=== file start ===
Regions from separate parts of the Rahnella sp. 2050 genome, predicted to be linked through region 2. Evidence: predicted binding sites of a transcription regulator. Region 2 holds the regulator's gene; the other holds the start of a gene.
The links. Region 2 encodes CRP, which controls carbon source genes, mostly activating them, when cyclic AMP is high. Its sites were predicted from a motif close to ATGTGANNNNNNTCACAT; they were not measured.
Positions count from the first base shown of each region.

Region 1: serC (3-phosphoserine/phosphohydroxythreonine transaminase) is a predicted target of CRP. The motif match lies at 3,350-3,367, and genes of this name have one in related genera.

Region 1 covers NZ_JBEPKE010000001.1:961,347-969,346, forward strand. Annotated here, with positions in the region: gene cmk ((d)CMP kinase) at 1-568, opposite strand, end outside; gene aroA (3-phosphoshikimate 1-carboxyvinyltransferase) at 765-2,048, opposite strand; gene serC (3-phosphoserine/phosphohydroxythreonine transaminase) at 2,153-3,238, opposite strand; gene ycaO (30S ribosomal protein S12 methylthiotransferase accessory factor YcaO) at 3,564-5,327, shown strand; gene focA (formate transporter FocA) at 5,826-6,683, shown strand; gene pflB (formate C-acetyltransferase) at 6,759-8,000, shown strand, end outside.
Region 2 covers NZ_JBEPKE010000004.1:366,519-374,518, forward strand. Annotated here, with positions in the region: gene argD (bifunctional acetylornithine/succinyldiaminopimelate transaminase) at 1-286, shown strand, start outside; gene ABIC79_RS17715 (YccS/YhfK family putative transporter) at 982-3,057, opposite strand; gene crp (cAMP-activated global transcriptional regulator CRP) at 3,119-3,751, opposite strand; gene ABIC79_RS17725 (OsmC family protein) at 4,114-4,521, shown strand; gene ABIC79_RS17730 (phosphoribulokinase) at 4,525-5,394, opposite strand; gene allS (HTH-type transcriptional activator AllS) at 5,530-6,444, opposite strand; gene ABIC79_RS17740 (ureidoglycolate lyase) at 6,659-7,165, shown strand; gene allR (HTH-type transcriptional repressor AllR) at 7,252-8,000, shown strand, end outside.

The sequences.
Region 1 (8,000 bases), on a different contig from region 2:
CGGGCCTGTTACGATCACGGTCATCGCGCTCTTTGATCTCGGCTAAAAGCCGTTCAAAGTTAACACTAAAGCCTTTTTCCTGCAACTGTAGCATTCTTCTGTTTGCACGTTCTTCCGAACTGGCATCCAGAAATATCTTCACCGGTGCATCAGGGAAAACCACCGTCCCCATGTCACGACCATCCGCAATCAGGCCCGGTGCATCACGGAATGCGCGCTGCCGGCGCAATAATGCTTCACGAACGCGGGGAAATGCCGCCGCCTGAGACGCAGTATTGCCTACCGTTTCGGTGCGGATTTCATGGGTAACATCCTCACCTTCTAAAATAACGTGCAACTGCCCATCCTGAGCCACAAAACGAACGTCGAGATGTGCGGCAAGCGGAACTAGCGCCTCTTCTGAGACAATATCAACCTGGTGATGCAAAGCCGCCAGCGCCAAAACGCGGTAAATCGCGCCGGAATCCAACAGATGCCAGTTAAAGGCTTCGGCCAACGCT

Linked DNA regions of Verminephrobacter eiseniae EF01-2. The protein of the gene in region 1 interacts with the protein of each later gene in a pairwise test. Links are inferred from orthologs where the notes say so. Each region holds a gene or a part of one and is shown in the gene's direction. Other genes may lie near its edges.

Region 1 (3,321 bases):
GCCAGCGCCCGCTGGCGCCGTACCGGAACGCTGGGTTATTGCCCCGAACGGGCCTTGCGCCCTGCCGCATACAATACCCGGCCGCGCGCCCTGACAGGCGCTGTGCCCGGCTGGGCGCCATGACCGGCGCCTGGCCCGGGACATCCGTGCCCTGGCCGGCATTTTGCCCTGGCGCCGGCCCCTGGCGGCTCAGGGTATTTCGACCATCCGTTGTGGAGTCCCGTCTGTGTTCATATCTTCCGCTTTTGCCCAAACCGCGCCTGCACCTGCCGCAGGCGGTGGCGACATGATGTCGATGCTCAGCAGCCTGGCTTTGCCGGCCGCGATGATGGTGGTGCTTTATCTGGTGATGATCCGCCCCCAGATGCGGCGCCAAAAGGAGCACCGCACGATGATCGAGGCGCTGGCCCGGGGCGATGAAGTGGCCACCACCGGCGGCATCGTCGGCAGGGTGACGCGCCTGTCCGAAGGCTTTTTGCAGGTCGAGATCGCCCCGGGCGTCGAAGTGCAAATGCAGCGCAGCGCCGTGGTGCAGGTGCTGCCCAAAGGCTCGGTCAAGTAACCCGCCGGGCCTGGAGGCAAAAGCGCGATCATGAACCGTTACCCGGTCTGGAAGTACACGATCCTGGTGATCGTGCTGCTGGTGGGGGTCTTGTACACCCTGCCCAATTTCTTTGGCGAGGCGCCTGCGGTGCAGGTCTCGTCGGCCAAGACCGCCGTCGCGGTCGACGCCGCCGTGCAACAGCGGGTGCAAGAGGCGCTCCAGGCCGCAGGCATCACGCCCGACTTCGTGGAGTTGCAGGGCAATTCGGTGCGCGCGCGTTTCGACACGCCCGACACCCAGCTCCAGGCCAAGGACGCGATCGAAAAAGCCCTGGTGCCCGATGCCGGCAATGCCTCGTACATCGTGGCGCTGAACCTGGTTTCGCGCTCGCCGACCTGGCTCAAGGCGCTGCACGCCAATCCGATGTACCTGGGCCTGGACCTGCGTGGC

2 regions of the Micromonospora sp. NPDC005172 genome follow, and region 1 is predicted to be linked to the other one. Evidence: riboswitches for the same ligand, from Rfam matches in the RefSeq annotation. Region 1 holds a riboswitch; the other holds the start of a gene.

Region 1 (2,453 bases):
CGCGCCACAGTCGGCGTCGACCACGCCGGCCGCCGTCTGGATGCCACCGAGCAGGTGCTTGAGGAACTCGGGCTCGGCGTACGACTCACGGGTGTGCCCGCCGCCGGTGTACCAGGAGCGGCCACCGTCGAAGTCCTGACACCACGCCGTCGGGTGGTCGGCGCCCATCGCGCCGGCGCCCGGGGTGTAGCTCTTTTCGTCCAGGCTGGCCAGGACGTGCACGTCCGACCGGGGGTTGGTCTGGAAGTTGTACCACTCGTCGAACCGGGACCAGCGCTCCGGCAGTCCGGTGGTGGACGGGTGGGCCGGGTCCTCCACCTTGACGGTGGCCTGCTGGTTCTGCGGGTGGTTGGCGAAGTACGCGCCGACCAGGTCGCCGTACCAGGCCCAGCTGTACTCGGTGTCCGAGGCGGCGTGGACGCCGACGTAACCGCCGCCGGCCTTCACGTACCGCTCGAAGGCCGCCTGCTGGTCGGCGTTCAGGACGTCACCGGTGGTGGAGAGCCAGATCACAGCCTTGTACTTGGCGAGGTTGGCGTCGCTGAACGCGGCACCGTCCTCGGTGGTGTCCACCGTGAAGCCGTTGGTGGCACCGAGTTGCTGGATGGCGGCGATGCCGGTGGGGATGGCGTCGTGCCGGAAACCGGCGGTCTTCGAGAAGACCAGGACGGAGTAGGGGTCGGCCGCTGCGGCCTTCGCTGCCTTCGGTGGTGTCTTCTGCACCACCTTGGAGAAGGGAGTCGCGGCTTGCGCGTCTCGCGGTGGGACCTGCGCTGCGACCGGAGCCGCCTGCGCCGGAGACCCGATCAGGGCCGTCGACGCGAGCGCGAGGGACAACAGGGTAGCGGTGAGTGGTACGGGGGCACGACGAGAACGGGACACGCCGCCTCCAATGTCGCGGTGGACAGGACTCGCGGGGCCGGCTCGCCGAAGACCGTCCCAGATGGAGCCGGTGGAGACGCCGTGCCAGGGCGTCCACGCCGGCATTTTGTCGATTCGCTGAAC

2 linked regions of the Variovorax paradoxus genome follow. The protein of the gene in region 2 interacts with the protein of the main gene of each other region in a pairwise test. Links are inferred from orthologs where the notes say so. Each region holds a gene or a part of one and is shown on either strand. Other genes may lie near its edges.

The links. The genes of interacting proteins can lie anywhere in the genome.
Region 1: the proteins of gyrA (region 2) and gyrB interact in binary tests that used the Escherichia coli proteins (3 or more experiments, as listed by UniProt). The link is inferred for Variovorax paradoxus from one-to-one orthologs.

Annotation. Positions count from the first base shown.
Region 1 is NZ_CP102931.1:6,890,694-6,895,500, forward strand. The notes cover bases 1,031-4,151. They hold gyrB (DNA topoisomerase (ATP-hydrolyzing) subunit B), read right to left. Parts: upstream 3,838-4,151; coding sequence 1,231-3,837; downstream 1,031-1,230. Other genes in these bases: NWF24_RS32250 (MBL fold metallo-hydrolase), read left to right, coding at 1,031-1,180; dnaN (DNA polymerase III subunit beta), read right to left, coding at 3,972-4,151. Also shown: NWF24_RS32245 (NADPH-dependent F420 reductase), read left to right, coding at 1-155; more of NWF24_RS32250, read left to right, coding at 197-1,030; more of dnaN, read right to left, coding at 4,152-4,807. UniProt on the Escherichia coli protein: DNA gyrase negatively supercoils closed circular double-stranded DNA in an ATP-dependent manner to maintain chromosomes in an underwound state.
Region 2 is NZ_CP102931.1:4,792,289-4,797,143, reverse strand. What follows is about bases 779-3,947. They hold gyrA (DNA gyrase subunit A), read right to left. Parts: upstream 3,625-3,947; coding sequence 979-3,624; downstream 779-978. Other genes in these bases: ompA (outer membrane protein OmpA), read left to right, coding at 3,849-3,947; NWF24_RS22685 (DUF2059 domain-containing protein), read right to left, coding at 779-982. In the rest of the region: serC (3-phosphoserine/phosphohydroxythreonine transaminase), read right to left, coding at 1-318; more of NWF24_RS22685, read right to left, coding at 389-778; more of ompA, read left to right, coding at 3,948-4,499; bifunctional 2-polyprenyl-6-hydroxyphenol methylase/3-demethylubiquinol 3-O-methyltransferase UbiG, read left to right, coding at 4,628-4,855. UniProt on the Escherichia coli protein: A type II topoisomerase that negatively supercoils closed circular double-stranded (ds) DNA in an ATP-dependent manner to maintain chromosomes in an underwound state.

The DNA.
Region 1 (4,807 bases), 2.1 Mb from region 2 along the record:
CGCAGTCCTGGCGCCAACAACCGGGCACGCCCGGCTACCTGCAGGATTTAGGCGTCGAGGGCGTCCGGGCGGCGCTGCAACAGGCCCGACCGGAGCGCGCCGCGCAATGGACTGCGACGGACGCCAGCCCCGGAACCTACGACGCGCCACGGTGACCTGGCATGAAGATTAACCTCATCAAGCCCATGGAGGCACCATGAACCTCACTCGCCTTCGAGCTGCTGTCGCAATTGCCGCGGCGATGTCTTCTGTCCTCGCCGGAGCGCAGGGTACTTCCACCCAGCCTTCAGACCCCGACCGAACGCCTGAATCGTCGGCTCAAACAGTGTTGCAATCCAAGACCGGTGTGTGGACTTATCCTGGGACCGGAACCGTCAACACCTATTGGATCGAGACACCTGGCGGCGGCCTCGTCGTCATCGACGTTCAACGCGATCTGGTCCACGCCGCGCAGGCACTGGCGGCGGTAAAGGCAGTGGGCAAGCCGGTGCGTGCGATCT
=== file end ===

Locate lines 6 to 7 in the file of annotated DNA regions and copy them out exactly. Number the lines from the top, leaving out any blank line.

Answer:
Region 2 covers NZ_JBEPKE010000004.1:366,519-374,518, forward strand. Annotated here, with positions in the region: gene argD (bifunctional acetylornithine/succinyldiaminopimelate transaminase) at 1-286, shown strand, start outside; gene ABIC79_RS17715 (YccS/YhfK family putative transporter) at 982-3,057, opposite strand; gene crp (cAMP-activated global transcriptional regulator CRP) at 3,119-3,751, opposite strand; gene ABIC79_RS17725 (OsmC family protein) at 4,114-4,521, shown strand; gene ABIC79_RS17730 (phosphoribulokinase) at 4,525-5,394, opposite strand; gene allS (HTH-type transcriptional activator AllS) at 5,530-6,444, opposite strand; gene ABIC79_RS17740 (ureidoglycolate lyase) at 6,659-7,165, shown strand; gene allR (HTH-type transcriptional repressor AllR) at 7,252-8,000, shown strand, end outside.

The sequences.